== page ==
FIG. 4 is a partly cross-sectional and partly side view of a vial containing a sample and of a section of the capillary of FIGS. 2 and 3 to illustrate the preferred embodiment of the invention when used for sample injection. In reference to FIGS. 3 and 4, in order to introduce a plug of sample 14 into the inlet 12a of the capillary, end 12a is submersed into the sample solution 14 contained in the container or vial 17. The high voltage terminal 22 connected to voltage supply 20 by means of lead 26 is electrically connected to the electrically conductive layer or coating 13, such as by an alligator clip (not shown). Layer 13 is therefore brought into contact with the sample solution 14 by submersing end 12a in sample solution 14 as illustrated in FIG. 4. The electrical potential applied by source 20 between ends 12a, 12b cause an electric field to be present in the capillary, including the capillary at end 12a. Electric field present at end 12a then causes a plug of sample to be drawn into end 12a. As shown in FIG. 4, since the layer or coating 13 is attached to and becomes an integral part of the inlet end of the capillary 12, both the inlet end of the capillary and the electrical terminal 13 will be at the same location with respect to sample 14 so that the problems of misalignment between the terminal and the inlet end of the capillary illustrated in FIGS. 1B, 1C will be avoided altogether.
After a plug of sample has been electrokinetically introduced as described above, inlet end 12a is then removed from sample solution 14 in vial 17 and submersed into buffer 16 as shown in FIG. 3 so that the electrical potential applied between ends 12a, 12b by voltage supply 20 will cause electrophoretic separation of the sample in capillary 12 and detected as described above. The above-described method for sample injection can advantageously be used with very small amounts of sample, such as when the sample available is less than about 5 microliters in volume.
As shown in FIGS. 2 and 3, end 12b of the capillary may have a similar construction as end 12a; in other words, end 12b of the capillary also includes an electrically conductive terminal attached to the outlet end to permit the ground connection of the voltage supply 20 through lead 28 which may again be electrically connected to layer 13 at end 12b by means of an alligator clip (not shown). If the capillary surface is charged, the electrical potential applied by voltage supply 20 across the ends of the capillary will cause electroosmotic flow so that the liquid effluent coming out of end 12b of the capillary will electrically connect layer 13 at end 12b to the liquid buffer inside the capillary so as to complete the circuit between the voltage supply 20 and the capillary. When capillary 12 contains a gel electrolyte and collection of undiluted separated components is desired, it is preferable to maintain the electrical contact between the gel medium inside the capillary and layer 13 at end 12b by means of a collection device with a preferably continuous surface such as a wet membrane in the configuration shown in FIG. 5. As shown in FIG. 5, the effluent from end 12b is deposited onto a wet membrane 60 moving in direction 62. In this manner, the separated components of a sample emerging from end 12b will be deposited onto membrane 60 so that the separated component would not be mixed with a different component deposited onto a different portion of the membrane 60. Obviously, instead of moving surface 60 along arrow 62, it is also possible to keep surface 60 stationary and move end 12b of the capillary in a direction opposite the direction 62; it is possible also to cause relative motion between the end 12b and surface 60 by moving both surface 60 and end 12b to accomplish similar results.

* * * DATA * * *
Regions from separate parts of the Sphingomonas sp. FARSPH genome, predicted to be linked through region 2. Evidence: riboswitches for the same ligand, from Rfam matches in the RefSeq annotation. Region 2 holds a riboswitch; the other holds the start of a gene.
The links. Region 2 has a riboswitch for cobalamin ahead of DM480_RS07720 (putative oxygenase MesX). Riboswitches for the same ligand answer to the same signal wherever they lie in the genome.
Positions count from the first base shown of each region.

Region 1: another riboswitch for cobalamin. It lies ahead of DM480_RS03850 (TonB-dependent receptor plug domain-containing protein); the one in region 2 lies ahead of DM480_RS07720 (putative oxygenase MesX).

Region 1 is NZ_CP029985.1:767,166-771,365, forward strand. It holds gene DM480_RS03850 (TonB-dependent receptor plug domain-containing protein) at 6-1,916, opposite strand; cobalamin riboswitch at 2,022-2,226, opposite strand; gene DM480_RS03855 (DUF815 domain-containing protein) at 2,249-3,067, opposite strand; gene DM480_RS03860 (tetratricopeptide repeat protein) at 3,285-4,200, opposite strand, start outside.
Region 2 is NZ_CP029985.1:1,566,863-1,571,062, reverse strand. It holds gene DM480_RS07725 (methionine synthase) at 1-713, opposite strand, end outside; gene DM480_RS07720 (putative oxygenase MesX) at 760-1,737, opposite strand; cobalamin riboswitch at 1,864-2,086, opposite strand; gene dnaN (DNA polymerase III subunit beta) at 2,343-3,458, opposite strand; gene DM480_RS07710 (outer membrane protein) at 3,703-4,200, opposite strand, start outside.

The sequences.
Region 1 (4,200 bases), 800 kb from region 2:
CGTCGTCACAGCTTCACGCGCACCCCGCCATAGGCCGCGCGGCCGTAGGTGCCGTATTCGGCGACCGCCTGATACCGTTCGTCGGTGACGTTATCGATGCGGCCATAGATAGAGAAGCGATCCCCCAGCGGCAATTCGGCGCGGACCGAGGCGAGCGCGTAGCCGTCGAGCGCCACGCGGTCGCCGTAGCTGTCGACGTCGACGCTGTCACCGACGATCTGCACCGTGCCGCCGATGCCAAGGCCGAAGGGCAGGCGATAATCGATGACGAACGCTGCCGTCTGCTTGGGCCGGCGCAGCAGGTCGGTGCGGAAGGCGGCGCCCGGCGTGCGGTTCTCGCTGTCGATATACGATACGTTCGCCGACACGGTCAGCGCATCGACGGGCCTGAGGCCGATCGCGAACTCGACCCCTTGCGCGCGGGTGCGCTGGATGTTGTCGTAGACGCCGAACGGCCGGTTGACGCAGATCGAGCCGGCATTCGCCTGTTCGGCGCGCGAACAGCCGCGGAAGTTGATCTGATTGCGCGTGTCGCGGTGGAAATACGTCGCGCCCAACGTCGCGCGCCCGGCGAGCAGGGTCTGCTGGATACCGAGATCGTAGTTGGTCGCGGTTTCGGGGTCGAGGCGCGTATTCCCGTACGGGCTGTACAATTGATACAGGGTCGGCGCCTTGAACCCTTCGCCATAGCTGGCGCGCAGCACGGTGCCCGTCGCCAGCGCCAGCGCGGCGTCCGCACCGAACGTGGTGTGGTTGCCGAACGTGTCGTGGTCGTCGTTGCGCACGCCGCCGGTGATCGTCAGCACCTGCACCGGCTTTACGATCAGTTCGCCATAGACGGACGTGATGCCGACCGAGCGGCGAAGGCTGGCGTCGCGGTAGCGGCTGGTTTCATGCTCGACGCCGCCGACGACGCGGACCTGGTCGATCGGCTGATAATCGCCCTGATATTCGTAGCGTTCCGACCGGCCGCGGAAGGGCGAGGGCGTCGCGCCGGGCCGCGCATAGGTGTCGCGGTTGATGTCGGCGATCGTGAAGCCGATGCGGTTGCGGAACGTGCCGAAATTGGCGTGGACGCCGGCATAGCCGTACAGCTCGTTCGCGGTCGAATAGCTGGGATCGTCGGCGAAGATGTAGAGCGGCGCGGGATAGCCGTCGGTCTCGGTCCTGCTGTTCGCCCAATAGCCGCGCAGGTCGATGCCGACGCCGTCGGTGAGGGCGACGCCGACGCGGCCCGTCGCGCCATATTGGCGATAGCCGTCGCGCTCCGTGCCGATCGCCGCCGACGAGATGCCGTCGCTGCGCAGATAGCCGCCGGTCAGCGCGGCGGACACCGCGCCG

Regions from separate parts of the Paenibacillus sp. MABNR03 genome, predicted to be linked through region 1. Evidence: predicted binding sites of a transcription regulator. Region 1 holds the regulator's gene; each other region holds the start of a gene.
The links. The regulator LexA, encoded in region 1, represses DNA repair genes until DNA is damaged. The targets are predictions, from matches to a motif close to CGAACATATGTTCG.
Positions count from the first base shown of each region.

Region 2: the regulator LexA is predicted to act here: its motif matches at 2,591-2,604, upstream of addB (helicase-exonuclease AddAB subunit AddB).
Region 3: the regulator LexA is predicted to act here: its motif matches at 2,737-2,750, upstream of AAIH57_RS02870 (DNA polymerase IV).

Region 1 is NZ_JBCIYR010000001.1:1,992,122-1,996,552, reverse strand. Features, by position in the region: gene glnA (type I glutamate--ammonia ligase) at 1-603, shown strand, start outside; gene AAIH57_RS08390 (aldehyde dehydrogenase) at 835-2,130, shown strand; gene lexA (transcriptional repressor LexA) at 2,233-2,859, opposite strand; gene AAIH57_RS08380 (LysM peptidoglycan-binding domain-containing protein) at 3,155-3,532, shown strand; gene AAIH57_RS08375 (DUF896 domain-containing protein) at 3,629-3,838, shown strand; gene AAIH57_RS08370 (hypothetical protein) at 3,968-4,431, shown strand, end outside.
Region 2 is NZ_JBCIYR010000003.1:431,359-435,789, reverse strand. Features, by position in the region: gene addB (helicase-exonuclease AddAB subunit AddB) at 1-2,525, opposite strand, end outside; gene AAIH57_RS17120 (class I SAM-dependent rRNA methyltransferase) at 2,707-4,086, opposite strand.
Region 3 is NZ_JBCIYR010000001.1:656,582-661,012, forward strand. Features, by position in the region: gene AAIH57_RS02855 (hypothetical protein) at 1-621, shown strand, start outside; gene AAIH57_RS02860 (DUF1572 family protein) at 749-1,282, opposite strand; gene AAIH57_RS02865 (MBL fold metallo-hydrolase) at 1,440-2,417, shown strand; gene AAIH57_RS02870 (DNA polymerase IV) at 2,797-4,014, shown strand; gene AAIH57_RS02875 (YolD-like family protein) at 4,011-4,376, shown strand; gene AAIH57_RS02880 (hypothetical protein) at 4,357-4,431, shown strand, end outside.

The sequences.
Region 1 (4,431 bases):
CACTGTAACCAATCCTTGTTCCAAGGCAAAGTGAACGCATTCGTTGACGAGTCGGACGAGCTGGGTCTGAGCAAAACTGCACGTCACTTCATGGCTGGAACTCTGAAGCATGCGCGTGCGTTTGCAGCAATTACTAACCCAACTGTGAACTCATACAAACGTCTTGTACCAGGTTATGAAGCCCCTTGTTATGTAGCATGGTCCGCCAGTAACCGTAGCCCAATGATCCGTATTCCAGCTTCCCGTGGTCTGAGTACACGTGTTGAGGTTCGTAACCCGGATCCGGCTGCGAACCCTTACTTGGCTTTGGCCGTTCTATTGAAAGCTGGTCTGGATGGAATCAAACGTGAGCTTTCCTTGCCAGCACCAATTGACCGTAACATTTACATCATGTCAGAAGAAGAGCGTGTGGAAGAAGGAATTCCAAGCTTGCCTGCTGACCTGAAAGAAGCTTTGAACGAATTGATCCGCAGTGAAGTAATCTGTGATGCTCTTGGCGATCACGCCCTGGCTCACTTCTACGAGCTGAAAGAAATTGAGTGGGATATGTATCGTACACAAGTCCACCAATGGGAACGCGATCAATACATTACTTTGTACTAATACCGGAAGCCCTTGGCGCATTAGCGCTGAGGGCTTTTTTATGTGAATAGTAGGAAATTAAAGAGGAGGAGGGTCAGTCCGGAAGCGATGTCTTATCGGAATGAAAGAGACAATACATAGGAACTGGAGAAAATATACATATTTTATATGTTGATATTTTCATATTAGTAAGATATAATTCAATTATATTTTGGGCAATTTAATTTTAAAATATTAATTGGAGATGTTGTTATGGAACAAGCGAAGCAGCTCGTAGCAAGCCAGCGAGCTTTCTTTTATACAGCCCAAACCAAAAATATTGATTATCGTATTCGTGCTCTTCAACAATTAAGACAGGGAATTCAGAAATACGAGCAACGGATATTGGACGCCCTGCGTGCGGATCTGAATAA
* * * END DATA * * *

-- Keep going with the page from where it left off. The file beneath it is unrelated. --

Instead of depositing the separated components in the effluent from end 12b onto a surface 60, it is also possible to deposit each separated component into a small amount of buffer solution such as solution 70 contained in vial 17 as shown in FIG. 6. In this manner, the separated component would not be unduly diluted since the component is deposited into a very small amount of fluid 70.
Instead of completing the circuit as described above using an electrically conductive outlet end 12b, it is possible to complete the circuit using a conventional buffer solution such as buffer 80 (see FIG. 3) where an electrically conductive or non-conductive end 12b' of capillary 12 is submersed as shown partly in phantom in FIG. 2. Submersed also is an electrode 24 connected to the ground terminal of voltage supply 20 by means of lead 28.
In the fabrication of one embodiment of the invention, one of the tips (approximately 180° around, and two inches in length) was coated with an electrically conductive layer by vapor deposition of aluminum. The capillary column is then coated with a layer for eliminating surface charge and filled with a gel. The capillary column was pre-conditioned at 5 and 10 kV for one hour prior to an electrophoresis process. A portion of an electropherogram resulting from the run is shown in FIG. 7.
While the invention has been described above in reference to various embodiments, it will be understood that various changes and modifications may be made without departing from the scope of the invention which is to be limited only by the appended claims.
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|U.S. Classification||204/604, 204/433, 204/601, 204/451|
|Cooperative Classification||G01N27/44743, G01N27/4473|
|European Classification||G01N27/447B4, G01N27/447B3B|
|Jul 13, 1995||AS||Assignment|
Owner name: BECKMAN INSTRUMENTS, INC., CALIFORNIA
Free format text: ASSIGNMENT OF ASSIGNORS INTEREST;ASSIGNORS:PENTONEY, STEPHEN L., JR.;KONRAD, KENNETH D.;REEL/FRAME:007634/0550
Effective date: 19950713
|Sep 28, 2000||FPAY||Fee payment|
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|Nov 24, 2008||REMI||Maintenance fee reminder mailed|